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Uganda – Food security and livelihoods in areas affected by desert locusts, September 2020

Assessment report










FAO. 2021. Uganda – Food security and livelihoods in areas affected by desert locusts, September 2020. Assessment report. Rome.




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    West Africa | Desert locust crisis appeal, May–December 2020
    Anticipatory action and rapid response
    2020
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    Recent forecasts by the Food and Agriculture Organization of the United Nations (FAO) have indicated a risk of locust invasion in West Africa from June 2020. From East Africa, some swarms could reach the eastern part of the Sahel and continue westwards from Chad to Mauritania. Surveillance and control teams will be mobilized across the region with a focus on Burkina Faso, Chad, Mali, Mauritania, and the Niger, and extended to Senegal. Countries such as Cameroon, the Gambia and Nigeria are also on watch in the event that desert locust spreads to these highly acute food-insecure countries. Since the region could be threatened in the coming months, FAO is strongly encouraging no regret investments in preparedness and anticipatory action to control swarms and safeguard livelihoods, given already high levels of acute food insecurity. Therefore, cost estimates for preparedness, anticipatory action and rapid response have been assessed. FAO’s Commission for Controlling the Desert Locust in the Western Region and FAO’s subregional resilience team for West Africa and the Sahel are already working together with potentially affected countries for the implementation of anticipatory actions, such as training, pre-positioning of resources, initiating surveillance activities and control operations. The countries of the subregion most exposed to the threat of a locust invasion are Burkina Faso, Chad, Mali, Mauritania, the Niger and Senegal. All of these countries are already facing the novel coronavirus disease 2019 (COVID-19), which presents significant further risks to food security. Applying lessons from the 2003–2005 desert locust upsurge in West Africa and from the implementation of resilience programmes in the region, including its Early Warning Early Action approach, FAO is focusing on anticipatory action to avert a full blown food crisis, mainly by: scaling up support to governments to monitor and control the pest; and safeguarding livelihood interventions.
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    GIEWS Special Report - Uganda, 18 January 2008 2008
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    Excessive rains in the period July-September 2007 caused extensive flooding in certain areas of Uganda, particularly in Amuria and Katakwi Districts of Teso sub-region, where crop losses, both pre- and post-harvest, were very high. An FAO/WFP mission assessed the food security conditions in the worst affected areas of Teso, Lango, Karamoja, and Acholi sub-regions . It found that there is a looming food crisis in Katakwi and Amuria Districts and in parts of neighbouring ones, which requires immediate action to avert impending human suffering and possible loss of life. Food prices in some rural markets are rising fast and are double their levels a year ago. The mission noted that 312 118 people in the worst affected sub counties in Teso, Lango and Karamoja received a one-month food ration during September-November 2007...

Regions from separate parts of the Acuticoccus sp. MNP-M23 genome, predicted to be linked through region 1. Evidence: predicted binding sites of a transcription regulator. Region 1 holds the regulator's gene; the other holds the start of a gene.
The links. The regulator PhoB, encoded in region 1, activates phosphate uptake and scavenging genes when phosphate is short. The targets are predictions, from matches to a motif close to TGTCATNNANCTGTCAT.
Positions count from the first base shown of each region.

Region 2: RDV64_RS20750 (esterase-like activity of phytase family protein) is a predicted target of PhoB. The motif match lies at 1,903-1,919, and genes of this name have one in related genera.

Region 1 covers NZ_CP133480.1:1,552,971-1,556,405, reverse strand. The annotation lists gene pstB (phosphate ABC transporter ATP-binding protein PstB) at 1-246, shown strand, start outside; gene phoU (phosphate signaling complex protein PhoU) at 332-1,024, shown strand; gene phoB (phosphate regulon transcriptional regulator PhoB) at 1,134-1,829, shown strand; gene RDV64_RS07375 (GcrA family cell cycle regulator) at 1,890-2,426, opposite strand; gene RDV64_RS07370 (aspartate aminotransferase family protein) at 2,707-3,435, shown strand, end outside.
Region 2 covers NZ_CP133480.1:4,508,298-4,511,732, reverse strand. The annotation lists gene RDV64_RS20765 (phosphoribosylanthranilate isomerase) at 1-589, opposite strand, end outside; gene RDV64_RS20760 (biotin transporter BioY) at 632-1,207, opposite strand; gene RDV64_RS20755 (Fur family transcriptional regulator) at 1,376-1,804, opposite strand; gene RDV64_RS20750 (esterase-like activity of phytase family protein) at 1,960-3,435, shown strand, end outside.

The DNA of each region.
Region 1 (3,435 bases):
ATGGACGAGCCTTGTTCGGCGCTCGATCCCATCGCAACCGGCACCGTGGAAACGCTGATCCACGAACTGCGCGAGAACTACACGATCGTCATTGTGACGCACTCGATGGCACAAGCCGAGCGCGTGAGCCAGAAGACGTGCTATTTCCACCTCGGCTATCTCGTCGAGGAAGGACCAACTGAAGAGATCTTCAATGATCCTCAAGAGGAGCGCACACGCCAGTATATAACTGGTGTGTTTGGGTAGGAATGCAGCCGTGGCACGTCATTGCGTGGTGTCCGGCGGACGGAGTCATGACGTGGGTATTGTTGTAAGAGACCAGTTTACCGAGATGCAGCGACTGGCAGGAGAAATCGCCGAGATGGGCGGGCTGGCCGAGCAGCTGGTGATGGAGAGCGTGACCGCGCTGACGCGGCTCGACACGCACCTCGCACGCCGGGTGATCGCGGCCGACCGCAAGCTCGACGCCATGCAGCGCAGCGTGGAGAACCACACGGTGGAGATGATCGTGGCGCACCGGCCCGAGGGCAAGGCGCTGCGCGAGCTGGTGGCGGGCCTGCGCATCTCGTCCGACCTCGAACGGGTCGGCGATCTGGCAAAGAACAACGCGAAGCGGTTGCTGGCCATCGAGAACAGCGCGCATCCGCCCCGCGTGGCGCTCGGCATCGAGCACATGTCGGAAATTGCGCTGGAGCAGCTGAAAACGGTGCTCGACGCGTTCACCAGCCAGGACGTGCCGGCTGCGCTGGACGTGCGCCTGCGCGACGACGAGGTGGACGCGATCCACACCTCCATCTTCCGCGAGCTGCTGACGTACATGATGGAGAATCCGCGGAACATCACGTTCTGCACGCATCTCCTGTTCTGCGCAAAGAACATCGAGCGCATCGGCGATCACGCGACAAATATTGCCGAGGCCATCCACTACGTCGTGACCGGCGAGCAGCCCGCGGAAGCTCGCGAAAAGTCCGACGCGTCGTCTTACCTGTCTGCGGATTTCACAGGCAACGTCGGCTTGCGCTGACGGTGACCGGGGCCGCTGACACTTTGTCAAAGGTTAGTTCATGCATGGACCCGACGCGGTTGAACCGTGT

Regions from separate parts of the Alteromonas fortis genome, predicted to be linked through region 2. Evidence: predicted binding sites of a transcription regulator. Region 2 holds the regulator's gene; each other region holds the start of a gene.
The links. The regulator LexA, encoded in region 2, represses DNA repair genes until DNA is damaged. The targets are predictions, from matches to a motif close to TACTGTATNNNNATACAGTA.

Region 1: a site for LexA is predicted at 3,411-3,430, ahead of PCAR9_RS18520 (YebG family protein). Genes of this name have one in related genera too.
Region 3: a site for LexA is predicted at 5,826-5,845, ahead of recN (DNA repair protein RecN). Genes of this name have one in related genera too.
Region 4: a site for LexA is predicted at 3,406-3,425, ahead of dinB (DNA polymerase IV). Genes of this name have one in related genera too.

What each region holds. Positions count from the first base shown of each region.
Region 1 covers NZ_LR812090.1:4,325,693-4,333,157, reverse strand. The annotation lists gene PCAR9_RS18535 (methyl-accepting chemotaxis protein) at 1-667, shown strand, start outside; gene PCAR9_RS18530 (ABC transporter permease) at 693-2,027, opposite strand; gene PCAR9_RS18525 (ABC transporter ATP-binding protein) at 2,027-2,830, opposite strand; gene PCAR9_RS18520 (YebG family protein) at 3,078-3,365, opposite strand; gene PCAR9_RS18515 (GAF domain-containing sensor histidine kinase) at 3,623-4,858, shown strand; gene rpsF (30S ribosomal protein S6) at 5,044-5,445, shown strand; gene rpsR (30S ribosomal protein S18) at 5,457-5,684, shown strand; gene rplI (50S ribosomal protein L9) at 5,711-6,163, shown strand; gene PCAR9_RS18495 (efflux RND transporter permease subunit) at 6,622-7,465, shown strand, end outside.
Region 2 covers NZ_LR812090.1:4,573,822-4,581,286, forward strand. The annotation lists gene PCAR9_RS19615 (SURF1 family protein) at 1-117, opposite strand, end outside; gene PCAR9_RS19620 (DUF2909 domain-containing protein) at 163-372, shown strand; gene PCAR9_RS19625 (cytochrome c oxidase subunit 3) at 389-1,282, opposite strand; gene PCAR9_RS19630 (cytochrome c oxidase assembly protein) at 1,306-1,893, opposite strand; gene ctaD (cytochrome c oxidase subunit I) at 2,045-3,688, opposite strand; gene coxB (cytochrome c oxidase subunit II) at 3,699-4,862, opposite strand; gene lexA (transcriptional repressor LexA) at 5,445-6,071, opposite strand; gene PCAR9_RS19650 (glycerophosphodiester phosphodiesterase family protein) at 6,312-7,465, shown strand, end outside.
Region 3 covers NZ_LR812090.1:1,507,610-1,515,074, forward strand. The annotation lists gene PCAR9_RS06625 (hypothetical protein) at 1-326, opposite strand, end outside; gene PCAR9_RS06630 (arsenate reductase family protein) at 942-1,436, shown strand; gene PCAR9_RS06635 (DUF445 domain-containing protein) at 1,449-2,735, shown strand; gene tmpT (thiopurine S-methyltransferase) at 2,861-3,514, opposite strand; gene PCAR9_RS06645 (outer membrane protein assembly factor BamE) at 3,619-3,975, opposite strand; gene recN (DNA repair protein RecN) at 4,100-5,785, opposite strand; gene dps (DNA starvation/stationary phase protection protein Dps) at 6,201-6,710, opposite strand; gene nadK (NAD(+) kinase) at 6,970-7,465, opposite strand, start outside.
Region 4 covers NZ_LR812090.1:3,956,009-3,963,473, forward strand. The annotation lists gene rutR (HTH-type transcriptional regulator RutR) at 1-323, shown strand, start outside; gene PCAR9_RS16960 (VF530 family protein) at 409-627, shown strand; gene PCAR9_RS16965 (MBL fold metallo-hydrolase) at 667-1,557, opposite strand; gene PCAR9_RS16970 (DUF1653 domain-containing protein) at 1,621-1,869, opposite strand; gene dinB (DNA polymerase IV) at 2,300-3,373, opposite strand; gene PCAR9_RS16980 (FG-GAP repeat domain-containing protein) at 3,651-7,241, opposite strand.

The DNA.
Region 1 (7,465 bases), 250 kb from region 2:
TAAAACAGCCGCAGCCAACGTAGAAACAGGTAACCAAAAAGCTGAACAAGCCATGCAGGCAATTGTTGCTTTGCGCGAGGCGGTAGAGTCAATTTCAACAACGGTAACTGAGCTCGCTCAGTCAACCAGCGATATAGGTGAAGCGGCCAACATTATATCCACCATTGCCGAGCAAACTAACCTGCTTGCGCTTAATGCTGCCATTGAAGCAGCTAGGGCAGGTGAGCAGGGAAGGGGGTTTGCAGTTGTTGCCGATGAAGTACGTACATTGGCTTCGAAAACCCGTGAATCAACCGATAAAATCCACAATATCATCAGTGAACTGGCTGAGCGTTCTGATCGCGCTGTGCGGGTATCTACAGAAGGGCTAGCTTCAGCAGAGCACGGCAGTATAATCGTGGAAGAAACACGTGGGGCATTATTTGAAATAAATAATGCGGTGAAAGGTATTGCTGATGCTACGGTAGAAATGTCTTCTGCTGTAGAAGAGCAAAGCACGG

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    Project
    Emergency Preparedness and Response to Desert Locust Infestation in Uganda - TCP/UGA/3801 2022
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    Because of its high mobility and wide and varied feeding habits, the desert locust Schistocerca gregaria is a dreaded insect that can, each day, eat its own weight in fresh food, form dense mobile swarms and travel up to 150 km Desert locust swarms reportedly migrated from Yemen to Ethiopia, Kenya and Somalia between December 2019 and January 2020 prompting FAO operated early warning system desert locust information services ( to issue alerts about a potential spread to South Sudan and Uganda Heavy rains in the Horn of Africa in December 2019 created favorable breeding conditions with the potential to last until June 2020 possibly resulting in large numbers of swarms Swarms spread quickly and at an alarming rate Various sized desert locust swarms entered Kenya and a 40 km by 60 km swam was observed entering Kenya from Somalia in 2020 Uganda has not experienced a desert locust invasion since the early 1960 s, when it had devastating effects on the country's food security situation However, FAO had at the time identified a low to moderate risk of desert locust swarms entering Uganda With limited control capacity in Kenya, the risk that some swarms would spread into the north and north eastern parts of Uganda was considered, particularly in the Kenya bordering subregion of Karamoja With a looming invasion threat, Ugandan government officials analysed the country's preparedness in the event of an infestation and drafted a contingency plan Recognizing the lack of knowledge about this pest and the low capacity for surveillance and control in the country, there was an urgent need to mobilize and educate national and local institutions, as well as the general public, to conduct surveillance and reporting, and prepare for control operations.

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